Incongruence in self

Everything was fine on the surface, but I felt differ since then; something has changed. I found myself getting emotional every time I think about my family; even there is nothing upset about it. Even the slightest thought the word “family” was suffice to trigger the emotion. For some time, I find myself having emotional distress, soon become insufferable and almost dysfunctional to my everyday life. I could not understand how and why I felt this way. Oblivious to what I have felt previously, I found myself being incongruent and felt the deep-seated anxiety. The episode became the fulcrum for the review of my life, undergone “organismic valuing process”.

Reflection on experience

Coincidentally, I took a few counseling and art therapy classes that encouraged me to contemplate and reflect on my feelings and life. I realized, with the unprecedented birth of my nephew and new sister-in-law, my core family has changed and extended. Unknowing to me previously, now I realized that I am no longer the youngest in my family, and I missed being loved and cared for. I enjoyed the “permanence” of my core family, protection and eternal love from my family. However, I have been taking it for granted. All these time, my core family has given me the sense of constant and stability in these 21 years of my life.  I recalled the phase quoted by Viktor Frankl in his book Man’s Search for Meaning, “the angels are lost in the contemplation of infinite glory” (Frankl, 2006, p.64). Perhaps, I had this frivolous notion of an “eternal glory”, where my family would remain unchanged and intact. When the illusion of (spiritual and psychological) security breaks, I realized I have been trapped in the struggle between consciousness and progression of life, and yearning for permanence yet the knowing the fact of flux. For times, I felt lonely as I could not be present with my new family members given the physical distance. On the other hand, I felt the deepest anxiety and fear with the thought of knowing that too soon my other family members will face the transitoriness of life; whether having extended family of their owns, illness or even death. “Only true absolute is that there are no absolute,” (Yalom, 1980, p. 423). I reached the epiphany where there is nothing absolutely right, true or static.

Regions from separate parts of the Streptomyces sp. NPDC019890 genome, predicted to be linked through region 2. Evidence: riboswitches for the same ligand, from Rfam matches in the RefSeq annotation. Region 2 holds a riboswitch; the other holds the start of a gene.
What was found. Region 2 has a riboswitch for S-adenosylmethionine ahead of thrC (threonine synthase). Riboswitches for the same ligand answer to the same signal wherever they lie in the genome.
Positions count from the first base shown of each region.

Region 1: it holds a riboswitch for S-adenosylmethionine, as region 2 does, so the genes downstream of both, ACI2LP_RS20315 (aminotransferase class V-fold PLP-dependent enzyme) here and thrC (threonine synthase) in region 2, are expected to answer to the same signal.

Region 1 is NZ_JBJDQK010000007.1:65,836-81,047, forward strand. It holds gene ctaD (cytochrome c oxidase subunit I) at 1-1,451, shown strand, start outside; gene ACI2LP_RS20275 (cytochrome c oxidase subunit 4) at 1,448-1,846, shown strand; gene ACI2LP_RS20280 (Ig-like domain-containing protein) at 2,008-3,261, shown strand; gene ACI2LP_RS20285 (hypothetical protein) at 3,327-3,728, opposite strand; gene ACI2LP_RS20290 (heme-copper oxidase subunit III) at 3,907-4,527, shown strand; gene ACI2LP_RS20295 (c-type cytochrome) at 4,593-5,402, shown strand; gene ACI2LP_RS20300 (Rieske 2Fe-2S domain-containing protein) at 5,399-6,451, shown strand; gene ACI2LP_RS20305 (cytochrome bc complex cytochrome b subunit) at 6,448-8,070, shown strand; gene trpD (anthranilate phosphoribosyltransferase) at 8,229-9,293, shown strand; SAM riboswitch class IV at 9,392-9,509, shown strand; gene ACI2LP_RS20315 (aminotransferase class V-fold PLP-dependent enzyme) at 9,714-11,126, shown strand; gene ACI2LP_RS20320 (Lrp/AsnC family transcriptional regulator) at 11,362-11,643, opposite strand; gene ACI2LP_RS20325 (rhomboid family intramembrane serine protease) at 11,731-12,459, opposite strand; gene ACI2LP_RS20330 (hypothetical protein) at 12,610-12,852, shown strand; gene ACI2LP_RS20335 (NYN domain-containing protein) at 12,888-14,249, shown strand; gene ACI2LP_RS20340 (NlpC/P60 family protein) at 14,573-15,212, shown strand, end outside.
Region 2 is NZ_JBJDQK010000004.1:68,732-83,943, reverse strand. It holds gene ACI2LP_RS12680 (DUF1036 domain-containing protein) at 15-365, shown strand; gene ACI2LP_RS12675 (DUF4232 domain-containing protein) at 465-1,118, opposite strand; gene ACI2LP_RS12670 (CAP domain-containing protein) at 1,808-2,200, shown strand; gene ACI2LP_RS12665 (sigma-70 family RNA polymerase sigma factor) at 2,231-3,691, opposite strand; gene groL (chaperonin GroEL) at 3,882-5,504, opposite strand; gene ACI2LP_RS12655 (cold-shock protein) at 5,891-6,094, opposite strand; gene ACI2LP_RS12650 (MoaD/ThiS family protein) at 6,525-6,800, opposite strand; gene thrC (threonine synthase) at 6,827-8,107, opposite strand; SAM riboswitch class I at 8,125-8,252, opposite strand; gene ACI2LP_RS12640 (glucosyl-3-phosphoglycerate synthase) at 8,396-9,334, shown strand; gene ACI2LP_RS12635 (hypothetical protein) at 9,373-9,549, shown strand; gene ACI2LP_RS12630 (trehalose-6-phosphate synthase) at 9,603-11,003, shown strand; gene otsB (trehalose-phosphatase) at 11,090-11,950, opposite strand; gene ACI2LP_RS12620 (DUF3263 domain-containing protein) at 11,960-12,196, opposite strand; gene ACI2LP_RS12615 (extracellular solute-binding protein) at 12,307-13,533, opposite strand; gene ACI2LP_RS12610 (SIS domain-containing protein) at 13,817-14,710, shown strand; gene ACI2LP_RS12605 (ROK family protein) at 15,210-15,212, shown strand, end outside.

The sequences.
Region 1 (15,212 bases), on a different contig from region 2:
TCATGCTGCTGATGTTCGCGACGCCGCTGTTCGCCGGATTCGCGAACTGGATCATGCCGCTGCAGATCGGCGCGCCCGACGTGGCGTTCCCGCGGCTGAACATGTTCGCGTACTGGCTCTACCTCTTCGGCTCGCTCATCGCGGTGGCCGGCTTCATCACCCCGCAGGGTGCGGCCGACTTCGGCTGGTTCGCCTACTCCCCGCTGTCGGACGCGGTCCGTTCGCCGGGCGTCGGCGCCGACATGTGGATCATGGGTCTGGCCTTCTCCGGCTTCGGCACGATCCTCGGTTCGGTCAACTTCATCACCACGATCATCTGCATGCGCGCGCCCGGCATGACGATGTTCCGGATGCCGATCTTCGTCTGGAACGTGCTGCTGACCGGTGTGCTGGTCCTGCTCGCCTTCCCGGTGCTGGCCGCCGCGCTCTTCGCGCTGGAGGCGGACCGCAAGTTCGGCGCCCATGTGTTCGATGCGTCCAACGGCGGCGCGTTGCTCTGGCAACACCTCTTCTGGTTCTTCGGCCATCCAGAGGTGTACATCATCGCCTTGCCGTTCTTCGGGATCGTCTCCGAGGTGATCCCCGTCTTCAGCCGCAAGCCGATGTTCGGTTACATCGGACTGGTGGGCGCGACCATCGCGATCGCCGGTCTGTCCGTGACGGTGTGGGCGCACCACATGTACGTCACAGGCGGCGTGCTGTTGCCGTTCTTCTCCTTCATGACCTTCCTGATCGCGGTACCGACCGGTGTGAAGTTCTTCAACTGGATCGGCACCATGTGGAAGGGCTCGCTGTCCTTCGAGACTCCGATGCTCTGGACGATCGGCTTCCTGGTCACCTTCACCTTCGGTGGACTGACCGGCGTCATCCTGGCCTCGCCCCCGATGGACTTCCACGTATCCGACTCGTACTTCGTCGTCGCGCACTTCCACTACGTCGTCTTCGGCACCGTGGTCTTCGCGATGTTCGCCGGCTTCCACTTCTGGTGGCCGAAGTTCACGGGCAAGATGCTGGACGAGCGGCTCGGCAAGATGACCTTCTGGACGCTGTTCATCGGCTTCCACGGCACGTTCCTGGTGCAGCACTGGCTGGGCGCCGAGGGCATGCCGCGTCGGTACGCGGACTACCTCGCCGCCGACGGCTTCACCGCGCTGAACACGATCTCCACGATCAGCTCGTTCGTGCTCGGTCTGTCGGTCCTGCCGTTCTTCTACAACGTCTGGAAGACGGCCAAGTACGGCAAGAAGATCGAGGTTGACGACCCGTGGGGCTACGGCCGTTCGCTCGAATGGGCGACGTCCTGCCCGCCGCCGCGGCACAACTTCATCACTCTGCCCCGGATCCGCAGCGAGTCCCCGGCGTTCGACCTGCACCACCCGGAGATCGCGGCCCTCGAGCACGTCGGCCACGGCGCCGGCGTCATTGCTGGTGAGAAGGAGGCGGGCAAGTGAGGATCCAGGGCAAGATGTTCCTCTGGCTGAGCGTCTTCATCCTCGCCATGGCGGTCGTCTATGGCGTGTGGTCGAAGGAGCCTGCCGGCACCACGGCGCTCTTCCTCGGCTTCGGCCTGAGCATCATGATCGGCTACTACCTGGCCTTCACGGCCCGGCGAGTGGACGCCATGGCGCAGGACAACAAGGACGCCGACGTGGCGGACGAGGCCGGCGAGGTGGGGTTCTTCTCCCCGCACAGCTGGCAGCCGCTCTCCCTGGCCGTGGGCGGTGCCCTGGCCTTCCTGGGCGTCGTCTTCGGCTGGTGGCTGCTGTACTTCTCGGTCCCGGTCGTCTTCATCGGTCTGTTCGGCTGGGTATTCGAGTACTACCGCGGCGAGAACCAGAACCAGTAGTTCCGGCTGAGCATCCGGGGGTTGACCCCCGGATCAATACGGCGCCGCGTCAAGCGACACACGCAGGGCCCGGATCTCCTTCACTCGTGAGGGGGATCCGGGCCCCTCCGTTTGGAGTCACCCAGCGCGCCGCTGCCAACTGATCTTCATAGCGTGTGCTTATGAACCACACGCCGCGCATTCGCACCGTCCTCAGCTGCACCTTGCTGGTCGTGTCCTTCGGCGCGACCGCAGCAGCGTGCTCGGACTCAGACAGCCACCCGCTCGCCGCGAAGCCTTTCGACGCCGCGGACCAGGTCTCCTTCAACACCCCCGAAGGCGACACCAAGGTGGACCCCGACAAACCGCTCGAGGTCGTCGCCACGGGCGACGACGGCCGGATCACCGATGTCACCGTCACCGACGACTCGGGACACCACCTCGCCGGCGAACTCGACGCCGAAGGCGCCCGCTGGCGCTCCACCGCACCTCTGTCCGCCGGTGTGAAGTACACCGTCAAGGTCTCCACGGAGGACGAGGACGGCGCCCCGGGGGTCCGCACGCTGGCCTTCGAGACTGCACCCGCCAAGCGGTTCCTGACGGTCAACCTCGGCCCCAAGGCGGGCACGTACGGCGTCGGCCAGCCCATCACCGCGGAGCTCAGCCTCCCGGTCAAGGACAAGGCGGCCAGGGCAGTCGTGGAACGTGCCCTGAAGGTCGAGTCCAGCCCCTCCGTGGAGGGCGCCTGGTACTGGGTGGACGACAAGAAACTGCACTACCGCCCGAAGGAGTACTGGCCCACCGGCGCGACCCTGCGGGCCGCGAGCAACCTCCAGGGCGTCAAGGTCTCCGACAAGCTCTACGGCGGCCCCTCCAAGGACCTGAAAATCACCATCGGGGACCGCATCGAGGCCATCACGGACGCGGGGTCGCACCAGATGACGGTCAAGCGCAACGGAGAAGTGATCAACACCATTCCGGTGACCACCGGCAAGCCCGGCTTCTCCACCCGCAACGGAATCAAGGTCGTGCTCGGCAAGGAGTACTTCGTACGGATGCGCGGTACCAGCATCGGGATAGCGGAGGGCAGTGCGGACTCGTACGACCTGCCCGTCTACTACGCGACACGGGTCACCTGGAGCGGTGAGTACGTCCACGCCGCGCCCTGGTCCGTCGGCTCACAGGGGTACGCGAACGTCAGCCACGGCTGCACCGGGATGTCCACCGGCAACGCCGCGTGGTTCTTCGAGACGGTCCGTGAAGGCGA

Besides, I am aware of the fact that I am truly alone. So to speak, what I have experienced, Erich Fromm will call it as existential loneliness. For which, I find my university experience has been overwhelming, while try to fit in the environment has make it worst after many failed attempts. Although I am in Hong Kong, with the densest population in the world, I had the epiphany that I am aware of being existentially alone. Without the presence of my beloved family and friends, I found my life almost suffocating if not difficult enough. I longed for love and attention from others. For some time, I found myself lost in this ever-changing life.

At one point, I pondered, “What is the meaning of life?”

I yearned for the answer and knowledge. While, I am fortunate to stumble upon a few great writings that could relieve my predicament. One of which is the book by Viktor Frankl’s Man’s Search for Meaning. His writing has given me the courage to see my life differently. His arduous experience as Nazi prisoner made aware that the difficulty of my life is rather trivial, and his impeccable endurance is the most admirable quality that I hope I can have. He pointed out that we must see that life is meaningful, and meaningful under all circumstances including the most difficult one. I find his writing to be particular inspiring and gave me some insights about life.